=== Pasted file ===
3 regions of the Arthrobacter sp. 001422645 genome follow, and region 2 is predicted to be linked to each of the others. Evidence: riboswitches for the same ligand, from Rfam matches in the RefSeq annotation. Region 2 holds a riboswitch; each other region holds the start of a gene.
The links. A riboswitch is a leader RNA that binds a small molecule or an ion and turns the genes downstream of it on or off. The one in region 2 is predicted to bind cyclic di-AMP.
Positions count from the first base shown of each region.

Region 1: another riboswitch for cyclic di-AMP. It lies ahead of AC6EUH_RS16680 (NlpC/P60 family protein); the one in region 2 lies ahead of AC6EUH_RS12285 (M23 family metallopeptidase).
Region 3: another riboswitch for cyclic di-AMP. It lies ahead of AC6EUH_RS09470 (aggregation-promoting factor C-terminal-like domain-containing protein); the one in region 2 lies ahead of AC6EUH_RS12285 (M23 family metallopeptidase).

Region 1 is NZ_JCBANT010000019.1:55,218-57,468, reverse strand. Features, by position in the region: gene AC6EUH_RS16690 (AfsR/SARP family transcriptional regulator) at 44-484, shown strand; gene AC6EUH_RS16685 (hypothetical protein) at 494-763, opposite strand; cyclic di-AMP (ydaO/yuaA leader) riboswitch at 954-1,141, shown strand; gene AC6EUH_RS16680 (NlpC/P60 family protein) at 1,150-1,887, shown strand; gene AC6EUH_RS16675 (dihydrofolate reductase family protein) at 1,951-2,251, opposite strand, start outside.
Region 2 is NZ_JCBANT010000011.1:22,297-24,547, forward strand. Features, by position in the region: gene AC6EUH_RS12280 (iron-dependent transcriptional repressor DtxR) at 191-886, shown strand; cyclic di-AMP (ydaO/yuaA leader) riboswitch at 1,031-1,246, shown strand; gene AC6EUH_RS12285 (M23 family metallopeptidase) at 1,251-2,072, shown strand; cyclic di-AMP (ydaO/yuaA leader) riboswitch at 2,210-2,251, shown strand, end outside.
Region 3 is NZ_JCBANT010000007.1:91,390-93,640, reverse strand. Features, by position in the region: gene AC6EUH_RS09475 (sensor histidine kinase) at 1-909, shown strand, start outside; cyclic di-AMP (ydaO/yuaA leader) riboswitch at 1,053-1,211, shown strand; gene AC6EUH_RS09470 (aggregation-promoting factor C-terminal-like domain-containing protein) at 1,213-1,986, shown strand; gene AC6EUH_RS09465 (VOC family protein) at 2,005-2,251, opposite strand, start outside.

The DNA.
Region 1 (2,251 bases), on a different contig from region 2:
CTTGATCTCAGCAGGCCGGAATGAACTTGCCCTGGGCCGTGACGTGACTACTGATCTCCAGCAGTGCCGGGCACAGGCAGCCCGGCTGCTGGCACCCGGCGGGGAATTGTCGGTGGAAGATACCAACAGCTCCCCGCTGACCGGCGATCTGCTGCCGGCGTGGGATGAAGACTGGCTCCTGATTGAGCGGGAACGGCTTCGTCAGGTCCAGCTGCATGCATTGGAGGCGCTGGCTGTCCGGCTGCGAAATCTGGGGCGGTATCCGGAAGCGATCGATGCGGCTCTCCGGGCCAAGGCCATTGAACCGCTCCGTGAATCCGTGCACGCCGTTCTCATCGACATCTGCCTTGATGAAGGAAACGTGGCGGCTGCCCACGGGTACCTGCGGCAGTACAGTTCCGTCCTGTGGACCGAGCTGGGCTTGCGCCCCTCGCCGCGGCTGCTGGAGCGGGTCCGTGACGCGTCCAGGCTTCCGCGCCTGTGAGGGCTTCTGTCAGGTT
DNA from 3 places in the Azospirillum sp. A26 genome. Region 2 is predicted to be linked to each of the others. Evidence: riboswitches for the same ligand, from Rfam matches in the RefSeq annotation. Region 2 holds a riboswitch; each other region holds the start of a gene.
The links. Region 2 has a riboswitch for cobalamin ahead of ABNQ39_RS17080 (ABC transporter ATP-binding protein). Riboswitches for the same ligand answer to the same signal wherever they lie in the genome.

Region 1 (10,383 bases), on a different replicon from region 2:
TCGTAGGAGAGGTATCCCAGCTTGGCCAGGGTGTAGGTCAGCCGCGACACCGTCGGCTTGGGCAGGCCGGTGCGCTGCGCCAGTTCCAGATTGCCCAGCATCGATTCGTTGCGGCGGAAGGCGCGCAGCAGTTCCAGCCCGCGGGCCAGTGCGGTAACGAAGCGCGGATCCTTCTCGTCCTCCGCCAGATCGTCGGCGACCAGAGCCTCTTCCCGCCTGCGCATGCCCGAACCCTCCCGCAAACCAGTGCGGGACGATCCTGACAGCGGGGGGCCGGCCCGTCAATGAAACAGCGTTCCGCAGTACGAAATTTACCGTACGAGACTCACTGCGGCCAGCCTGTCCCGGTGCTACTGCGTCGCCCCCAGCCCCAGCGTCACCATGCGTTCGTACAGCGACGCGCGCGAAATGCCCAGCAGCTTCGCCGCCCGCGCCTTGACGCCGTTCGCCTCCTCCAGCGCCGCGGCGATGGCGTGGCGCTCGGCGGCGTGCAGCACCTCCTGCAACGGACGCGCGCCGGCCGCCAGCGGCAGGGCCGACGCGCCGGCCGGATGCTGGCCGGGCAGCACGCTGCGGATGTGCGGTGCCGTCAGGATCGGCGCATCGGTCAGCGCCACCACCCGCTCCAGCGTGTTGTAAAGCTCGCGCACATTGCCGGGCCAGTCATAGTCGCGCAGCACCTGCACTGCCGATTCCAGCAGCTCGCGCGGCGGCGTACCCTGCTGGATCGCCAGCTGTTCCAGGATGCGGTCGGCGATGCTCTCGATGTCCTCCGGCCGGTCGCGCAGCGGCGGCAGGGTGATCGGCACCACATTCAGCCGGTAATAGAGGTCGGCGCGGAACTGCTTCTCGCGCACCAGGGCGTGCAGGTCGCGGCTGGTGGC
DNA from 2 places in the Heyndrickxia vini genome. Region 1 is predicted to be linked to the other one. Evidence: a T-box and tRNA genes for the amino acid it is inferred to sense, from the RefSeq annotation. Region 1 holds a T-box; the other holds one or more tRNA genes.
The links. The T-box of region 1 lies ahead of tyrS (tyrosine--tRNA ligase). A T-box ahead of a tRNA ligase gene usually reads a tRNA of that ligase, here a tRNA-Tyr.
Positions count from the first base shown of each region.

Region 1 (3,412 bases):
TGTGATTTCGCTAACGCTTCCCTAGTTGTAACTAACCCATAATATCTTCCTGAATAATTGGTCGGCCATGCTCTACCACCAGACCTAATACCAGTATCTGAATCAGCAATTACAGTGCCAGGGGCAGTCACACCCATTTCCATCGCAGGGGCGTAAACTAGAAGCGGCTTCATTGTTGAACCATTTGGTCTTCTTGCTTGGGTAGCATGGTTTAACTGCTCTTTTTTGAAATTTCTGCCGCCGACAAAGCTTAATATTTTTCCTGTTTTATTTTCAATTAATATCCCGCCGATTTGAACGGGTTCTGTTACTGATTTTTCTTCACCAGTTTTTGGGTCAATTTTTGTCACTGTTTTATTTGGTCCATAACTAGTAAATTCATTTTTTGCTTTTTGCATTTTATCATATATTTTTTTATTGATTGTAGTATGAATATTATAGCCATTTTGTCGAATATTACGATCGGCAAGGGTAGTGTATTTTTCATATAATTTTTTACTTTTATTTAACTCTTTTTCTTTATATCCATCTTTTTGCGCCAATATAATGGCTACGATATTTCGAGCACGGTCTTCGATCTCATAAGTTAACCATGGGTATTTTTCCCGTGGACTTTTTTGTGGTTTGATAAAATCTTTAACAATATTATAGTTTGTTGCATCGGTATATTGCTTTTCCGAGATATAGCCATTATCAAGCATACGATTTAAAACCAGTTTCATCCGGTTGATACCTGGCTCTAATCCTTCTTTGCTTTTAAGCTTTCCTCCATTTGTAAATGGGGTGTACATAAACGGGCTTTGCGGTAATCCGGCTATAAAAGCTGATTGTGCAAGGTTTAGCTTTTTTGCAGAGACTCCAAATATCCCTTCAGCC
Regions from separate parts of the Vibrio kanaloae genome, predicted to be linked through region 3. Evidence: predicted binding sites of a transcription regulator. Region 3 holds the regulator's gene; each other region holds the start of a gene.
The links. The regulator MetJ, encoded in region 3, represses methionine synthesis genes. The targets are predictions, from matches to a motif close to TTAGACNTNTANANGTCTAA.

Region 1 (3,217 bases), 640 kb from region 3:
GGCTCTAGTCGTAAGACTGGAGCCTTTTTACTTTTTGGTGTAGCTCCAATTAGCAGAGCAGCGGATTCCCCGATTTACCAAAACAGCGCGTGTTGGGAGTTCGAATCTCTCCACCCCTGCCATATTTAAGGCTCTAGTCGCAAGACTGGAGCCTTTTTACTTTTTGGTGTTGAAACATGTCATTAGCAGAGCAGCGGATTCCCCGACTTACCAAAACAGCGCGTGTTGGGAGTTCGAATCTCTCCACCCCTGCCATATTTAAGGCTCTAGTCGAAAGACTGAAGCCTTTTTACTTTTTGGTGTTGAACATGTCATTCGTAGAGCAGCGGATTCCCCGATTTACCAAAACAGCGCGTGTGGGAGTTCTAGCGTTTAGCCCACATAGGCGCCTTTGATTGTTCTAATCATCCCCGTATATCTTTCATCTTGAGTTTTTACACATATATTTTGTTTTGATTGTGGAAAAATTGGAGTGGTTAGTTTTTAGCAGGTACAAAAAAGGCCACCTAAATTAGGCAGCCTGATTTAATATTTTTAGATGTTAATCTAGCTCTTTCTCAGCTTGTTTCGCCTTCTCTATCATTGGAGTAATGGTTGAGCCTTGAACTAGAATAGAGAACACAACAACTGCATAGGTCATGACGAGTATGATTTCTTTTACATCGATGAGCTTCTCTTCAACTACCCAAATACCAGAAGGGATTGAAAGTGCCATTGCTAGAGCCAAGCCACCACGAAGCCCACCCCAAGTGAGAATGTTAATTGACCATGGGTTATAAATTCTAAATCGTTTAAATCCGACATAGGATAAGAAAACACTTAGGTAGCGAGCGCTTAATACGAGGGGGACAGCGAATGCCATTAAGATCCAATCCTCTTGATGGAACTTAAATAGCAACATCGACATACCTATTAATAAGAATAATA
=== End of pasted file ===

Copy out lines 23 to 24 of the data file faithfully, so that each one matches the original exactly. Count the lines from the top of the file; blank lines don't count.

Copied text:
Region 1 (3,217 bases), 640 kb from region 3:
GGCTCTAGTCGTAAGACTGGAGCCTTTTTACTTTTTGGTGTAGCTCCAATTAGCAGAGCAGCGGATTCCCCGATTTACCAAAACAGCGCGTGTTGGGAGTTCGAATCTCTCCACCCCTGCCATATTTAAGGCTCTAGTCGCAAGACTGGAGCCTTTTTACTTTTTGGTGTTGAAACATGTCATTAGCAGAGCAGCGGATTCCCCGACTTACCAAAACAGCGCGTGTTGGGAGTTCGAATCTCTCCACCCCTGCCATATTTAAGGCTCTAGTCGAAAGACTGAAGCCTTTTTACTTTTTGGTGTTGAACATGTCATTCGTAGAGCAGCGGATTCCCCGATTTACCAAAACAGCGCGTGTGGGAGTTCTAGCGTTTAGCCCACATAGGCGCCTTTGATTGTTCTAATCATCCCCGTATATCTTTCATCTTGAGTTTTTACACATATATTTTGTTTTGATTGTGGAAAAATTGGAGTGGTTAGTTTTTAGCAGGTACAAAAAAGGCCACCTAAATTAGGCAGCCTGATTTAATATTTTTAGATGTTAATCTAGCTCTTTCTCAGCTTGTTTCGCCTTCTCTATCATTGGAGTAATGGTTGAGCCTTGAACTAGAATAGAGAACACAACAACTGCATAGGTCATGACGAGTATGATTTCTTTTACATCGATGAGCTTCTCTTCAACTACCCAAATACCAGAAGGGATTGAAAGTGCCATTGCTAGAGCCAAGCCACCACGAAGCCCACCCCAAGTGAGAATGTTAATTGACCATGGGTTATAAATTCTAAATCGTTTAAATCCGACATAGGATAAGAAAACACTTAGGTAGCGAGCGCTTAATACGAGGGGGACAGCGAATGCCATTAAGATCCAATCCTCTTGATGGAACTTAAATAGCAACATCGACATACCTATTAATAAGAATAATA